Soybean, corn, sugarcane, sweet sorghum, and wheat. At first glance, this may read like the contents of a shopping cart in an organic food store, but actually is a list of some of the ingredients used to create a rapidly developing sustainable and clean energy source—biofuel.
Biofuels, named so because of their origin from living organisms, are starting to garner significant attention in the energy market because of their transformative potential. Virtually any plant matter, from algae to trees, can be used to produce biofuels.
Dwindling conventional fuel sources, rising gas prices, and environmental concerns such as global warming are just some of the factors contributing to their popularity. By utilizing carbon within plant matter, biofuels do not add carbon dioxide to the atmosphere. This makes them environment-friendly. One other advantage of biofuels is that they can be produced using land otherwise unsuitable for agriculture, with the exception of algal biofuel that requires freshwater and massive swathes of arable land. The European Union, in fact, mandates that biofuels make up 10 percent of all fuel production, speculating that bioethanol use reduces up to 71 percent of greenhouse gas emissions.
Furthering the impending proliferation of biofuels are ingenious methods of production. As a case in point, University of Wisconsin-Madison researchers have developed a chemical treatment that, in time, could convert any plant material into raw material for fuel. Elsewhere, researchers in Denmark have found a way to extract biofuels from agricultural waste using acid from rice husks. Another example is bio-diesel, which can be produced using animal fats or even recycled restaurant grease.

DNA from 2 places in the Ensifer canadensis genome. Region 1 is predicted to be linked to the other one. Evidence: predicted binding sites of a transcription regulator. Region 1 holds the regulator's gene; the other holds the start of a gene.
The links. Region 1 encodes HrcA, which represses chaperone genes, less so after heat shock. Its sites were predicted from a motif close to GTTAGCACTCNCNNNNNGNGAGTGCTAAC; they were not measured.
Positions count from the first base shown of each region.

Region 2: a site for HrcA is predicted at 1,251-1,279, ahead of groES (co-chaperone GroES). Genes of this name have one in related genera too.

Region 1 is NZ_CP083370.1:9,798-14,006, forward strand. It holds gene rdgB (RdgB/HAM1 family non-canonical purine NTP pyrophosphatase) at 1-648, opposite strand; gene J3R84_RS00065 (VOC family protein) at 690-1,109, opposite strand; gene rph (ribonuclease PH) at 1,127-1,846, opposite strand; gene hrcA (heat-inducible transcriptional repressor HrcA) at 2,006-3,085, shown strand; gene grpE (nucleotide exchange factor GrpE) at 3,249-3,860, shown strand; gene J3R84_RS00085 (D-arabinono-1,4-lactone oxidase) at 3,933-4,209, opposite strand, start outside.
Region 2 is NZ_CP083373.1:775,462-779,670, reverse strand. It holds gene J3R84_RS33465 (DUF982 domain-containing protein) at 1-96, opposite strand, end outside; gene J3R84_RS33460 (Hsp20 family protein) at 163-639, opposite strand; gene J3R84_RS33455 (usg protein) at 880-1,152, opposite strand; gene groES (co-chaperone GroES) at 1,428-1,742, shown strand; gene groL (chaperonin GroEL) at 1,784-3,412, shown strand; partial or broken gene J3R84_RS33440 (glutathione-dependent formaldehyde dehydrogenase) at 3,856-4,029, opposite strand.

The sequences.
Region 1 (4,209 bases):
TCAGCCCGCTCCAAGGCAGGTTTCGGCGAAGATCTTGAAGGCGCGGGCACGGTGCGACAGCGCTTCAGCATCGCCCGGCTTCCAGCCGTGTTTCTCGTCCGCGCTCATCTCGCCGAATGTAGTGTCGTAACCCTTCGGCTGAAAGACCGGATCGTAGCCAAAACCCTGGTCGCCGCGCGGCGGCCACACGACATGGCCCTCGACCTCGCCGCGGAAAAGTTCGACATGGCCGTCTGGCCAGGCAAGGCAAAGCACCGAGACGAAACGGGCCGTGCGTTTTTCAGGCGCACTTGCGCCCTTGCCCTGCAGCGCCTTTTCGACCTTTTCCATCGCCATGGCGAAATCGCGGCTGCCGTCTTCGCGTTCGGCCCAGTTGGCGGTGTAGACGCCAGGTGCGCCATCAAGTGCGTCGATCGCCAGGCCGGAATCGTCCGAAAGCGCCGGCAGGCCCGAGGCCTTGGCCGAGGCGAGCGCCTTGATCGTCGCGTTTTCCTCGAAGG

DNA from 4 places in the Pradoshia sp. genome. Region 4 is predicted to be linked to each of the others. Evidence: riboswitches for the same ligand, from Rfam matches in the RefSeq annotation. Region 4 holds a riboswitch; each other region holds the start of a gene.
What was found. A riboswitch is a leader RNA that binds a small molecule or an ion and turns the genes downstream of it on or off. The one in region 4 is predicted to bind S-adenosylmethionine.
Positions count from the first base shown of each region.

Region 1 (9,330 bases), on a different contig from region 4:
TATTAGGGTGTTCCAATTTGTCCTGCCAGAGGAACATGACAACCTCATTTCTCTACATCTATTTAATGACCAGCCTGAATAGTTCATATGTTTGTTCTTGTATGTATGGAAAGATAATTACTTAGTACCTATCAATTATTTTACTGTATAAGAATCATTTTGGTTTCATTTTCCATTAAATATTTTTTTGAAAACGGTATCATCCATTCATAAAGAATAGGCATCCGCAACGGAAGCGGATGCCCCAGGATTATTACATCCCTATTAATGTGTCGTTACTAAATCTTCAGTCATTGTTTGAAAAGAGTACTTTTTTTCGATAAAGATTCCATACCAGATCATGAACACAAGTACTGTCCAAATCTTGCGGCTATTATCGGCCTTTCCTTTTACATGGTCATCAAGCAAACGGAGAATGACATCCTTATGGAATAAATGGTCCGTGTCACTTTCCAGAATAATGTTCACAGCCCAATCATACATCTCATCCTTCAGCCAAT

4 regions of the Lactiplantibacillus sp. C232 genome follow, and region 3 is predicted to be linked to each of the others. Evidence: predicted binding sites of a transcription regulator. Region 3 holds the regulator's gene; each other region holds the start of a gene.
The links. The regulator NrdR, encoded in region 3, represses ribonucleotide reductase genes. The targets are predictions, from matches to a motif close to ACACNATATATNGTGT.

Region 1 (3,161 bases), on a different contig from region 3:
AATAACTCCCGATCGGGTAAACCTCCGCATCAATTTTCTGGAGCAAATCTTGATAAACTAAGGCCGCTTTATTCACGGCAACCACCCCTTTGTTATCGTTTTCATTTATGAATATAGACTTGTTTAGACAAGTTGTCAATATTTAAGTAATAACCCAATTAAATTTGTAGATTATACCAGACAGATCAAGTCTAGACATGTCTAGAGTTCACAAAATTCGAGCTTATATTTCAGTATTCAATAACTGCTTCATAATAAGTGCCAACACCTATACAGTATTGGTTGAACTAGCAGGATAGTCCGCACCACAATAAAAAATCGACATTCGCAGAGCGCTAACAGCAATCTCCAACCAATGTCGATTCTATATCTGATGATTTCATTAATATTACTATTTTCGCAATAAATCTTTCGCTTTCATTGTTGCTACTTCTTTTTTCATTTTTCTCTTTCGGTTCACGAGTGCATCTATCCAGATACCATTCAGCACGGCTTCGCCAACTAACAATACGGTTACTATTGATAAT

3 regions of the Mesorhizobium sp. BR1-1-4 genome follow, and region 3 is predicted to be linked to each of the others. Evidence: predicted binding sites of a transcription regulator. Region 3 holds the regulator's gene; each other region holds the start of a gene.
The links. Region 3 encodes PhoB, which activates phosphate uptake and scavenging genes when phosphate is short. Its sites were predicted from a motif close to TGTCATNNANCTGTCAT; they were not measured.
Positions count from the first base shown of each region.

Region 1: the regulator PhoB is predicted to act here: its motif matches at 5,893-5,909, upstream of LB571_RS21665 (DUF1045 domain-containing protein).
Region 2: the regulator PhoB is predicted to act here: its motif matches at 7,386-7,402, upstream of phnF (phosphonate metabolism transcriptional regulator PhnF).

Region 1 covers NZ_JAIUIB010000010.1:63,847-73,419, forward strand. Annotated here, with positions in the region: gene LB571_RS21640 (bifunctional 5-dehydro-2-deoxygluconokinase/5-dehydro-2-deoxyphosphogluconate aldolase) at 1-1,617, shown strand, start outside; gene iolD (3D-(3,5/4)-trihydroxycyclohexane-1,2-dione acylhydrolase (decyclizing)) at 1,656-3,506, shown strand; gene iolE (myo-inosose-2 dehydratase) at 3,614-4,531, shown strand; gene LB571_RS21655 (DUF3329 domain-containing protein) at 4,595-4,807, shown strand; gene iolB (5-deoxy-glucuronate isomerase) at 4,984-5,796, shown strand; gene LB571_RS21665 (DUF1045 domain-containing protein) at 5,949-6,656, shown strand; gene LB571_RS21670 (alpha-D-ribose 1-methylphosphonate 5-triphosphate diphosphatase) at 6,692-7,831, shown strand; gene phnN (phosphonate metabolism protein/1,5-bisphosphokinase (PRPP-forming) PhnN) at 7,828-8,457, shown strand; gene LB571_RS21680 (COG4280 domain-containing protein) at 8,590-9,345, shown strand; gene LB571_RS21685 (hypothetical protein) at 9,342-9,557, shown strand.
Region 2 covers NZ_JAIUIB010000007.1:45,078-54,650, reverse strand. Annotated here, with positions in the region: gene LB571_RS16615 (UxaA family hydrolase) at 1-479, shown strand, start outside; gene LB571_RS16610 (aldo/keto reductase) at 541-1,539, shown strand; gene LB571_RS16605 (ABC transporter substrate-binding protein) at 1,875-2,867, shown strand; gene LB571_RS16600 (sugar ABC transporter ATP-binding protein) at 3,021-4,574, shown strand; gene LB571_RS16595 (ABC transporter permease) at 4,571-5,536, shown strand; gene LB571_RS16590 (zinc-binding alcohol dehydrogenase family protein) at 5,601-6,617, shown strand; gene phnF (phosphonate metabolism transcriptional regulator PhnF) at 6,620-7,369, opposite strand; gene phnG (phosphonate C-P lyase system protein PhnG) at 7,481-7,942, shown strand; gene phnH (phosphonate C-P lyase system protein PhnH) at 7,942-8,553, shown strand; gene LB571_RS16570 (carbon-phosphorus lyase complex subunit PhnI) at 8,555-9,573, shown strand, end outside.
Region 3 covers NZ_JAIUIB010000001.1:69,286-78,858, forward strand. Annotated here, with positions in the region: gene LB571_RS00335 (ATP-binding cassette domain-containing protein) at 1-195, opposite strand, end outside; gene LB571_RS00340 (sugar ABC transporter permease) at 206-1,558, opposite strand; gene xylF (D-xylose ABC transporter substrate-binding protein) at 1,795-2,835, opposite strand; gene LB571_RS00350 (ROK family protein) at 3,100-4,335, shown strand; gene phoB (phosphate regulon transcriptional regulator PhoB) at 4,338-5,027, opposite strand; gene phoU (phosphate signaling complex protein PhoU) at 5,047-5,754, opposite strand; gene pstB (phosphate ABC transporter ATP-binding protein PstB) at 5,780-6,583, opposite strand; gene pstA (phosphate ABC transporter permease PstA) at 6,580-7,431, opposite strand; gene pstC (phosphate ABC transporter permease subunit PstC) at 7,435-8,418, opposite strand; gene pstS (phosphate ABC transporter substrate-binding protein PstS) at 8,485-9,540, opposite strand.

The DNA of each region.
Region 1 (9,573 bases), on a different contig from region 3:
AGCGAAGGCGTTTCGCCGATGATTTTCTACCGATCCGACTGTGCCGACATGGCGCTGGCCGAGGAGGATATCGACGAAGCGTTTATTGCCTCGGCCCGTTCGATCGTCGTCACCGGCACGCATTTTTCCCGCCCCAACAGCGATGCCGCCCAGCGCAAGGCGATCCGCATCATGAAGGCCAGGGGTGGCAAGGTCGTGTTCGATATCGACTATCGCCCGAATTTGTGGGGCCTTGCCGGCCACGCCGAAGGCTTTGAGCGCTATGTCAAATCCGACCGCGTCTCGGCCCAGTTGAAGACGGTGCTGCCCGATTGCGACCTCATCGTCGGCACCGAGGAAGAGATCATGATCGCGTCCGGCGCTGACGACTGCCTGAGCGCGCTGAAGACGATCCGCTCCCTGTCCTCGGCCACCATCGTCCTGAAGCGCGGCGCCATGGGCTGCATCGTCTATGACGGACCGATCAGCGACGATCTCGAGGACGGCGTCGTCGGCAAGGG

Although a number of small organizations worldwide are dedicated solely to the refinement of biofuel production methods, the significant financial outlay necessitates enterprise backing to drive growth. Large organizations are now investing heavily in biofuel technologies. The world’s largest oil company plans to direct upwards of a staggering $600 million towards the development of algae-based fuels, while a leading global aerospace company has identified “green diesel”, produced from oils and fats, as a sustainable jet biofuel.
At this point in time, it may be hard to judge exactly when these biofuels will be commercially available. Industry research suggests that the late 2020s might be a reasonable estimate. However, a worldwide shift towards resourcefulness means that their benefits are hard to ignore and will continue to ‘fuel’ the accelerated development of synthesis techniques, making production at scale a significant possibility in the near future.
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Biofuels,energy production,environment friendly